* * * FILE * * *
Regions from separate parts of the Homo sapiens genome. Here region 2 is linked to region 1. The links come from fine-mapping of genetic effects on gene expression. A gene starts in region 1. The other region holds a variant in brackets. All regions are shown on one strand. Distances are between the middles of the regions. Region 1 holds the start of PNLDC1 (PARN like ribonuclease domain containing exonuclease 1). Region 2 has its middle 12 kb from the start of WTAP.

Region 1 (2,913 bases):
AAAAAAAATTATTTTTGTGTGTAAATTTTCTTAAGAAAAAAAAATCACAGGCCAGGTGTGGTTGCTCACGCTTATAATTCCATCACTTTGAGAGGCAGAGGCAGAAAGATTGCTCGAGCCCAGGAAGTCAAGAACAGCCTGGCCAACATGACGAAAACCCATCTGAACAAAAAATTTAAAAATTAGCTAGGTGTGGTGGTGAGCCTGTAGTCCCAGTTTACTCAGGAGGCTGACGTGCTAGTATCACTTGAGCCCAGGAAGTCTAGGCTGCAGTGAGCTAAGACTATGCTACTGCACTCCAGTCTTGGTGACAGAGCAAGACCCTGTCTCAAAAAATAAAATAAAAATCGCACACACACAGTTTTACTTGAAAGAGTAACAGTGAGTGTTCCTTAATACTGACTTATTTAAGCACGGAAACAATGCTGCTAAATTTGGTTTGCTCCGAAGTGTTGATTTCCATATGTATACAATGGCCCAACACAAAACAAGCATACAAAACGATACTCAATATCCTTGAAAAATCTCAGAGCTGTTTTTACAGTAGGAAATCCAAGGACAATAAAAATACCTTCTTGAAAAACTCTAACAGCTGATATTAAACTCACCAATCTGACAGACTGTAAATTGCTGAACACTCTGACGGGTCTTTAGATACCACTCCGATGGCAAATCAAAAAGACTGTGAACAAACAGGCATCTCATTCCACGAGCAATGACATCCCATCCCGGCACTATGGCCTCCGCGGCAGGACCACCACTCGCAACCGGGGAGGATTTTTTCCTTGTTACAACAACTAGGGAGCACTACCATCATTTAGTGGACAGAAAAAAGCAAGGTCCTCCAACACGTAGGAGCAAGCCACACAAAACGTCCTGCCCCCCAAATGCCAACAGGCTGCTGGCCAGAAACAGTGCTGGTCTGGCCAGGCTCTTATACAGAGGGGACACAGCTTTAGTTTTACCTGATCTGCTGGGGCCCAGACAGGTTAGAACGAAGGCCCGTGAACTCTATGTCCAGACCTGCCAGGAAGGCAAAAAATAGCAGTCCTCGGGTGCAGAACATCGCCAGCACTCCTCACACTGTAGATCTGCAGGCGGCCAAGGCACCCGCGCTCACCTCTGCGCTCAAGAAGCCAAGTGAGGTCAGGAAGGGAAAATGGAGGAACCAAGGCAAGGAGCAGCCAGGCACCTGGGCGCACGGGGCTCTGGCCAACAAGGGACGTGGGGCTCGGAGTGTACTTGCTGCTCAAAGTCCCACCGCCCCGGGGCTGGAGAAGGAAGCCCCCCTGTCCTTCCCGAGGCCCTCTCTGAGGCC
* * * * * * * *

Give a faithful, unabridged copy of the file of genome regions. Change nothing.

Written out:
Regions from separate parts of the Homo sapiens genome. Here region 2 is linked to region 1. The links come from fine-mapping of genetic effects on gene expression. A gene starts in region 1. The other region holds a variant in brackets. All regions are shown on one strand. Distances are between the middles of the regions. Region 1 holds the start of PNLDC1 (PARN like ribonuclease domain containing exonuclease 1). Region 2 has its middle 12 kb from the start of WTAP.

Region 1 (2,913 bases):
AAAAAAAATTATTTTTGTGTGTAAATTTTCTTAAGAAAAAAAAATCACAGGCCAGGTGTGGTTGCTCACGCTTATAATTCCATCACTTTGAGAGGCAGAGGCAGAAAGATTGCTCGAGCCCAGGAAGTCAAGAACAGCCTGGCCAACATGACGAAAACCCATCTGAACAAAAAATTTAAAAATTAGCTAGGTGTGGTGGTGAGCCTGTAGTCCCAGTTTACTCAGGAGGCTGACGTGCTAGTATCACTTGAGCCCAGGAAGTCTAGGCTGCAGTGAGCTAAGACTATGCTACTGCACTCCAGTCTTGGTGACAGAGCAAGACCCTGTCTCAAAAAATAAAATAAAAATCGCACACACACAGTTTTACTTGAAAGAGTAACAGTGAGTGTTCCTTAATACTGACTTATTTAAGCACGGAAACAATGCTGCTAAATTTGGTTTGCTCCGAAGTGTTGATTTCCATATGTATACAATGGCCCAACACAAAACAAGCATACAAAACGATACTCAATATCCTTGAAAAATCTCAGAGCTGTTTTTACAGTAGGAAATCCAAGGACAATAAAAATACCTTCTTGAAAAACTCTAACAGCTGATATTAAACTCACCAATCTGACAGACTGTAAATTGCTGAACACTCTGACGGGTCTTTAGATACCACTCCGATGGCAAATCAAAAAGACTGTGAACAAACAGGCATCTCATTCCACGAGCAATGACATCCCATCCCGGCACTATGGCCTCCGCGGCAGGACCACCACTCGCAACCGGGGAGGATTTTTTCCTTGTTACAACAACTAGGGAGCACTACCATCATTTAGTGGACAGAAAAAAGCAAGGTCCTCCAACACGTAGGAGCAAGCCACACAAAACGTCCTGCCCCCCAAATGCCAACAGGCTGCTGGCCAGAAACAGTGCTGGTCTGGCCAGGCTCTTATACAGAGGGGACACAGCTTTAGTTTTACCTGATCTGCTGGGGCCCAGACAGGTTAGAACGAAGGCCCGTGAACTCTATGTCCAGACCTGCCAGGAAGGCAAAAAATAGCAGTCCTCGGGTGCAGAACATCGCCAGCACTCCTCACACTGTAGATCTGCAGGCGGCCAAGGCACCCGCGCTCACCTCTGCGCTCAAGAAGCCAAGTGAGGTCAGGAAGGGAAAATGGAGGAACCAAGGCAAGGAGCAGCCAGGCACCTGGGCGCACGGGGCTCTGGCCAACAAGGGACGTGGGGCTCGGAGTGTACTTGCTGCTCAAAGTCCCACCGCCCCGGGGCTGGAGAAGGAAGCCCCCCTGTCCTTCCCGAGGCCCTCTCTGAGGCC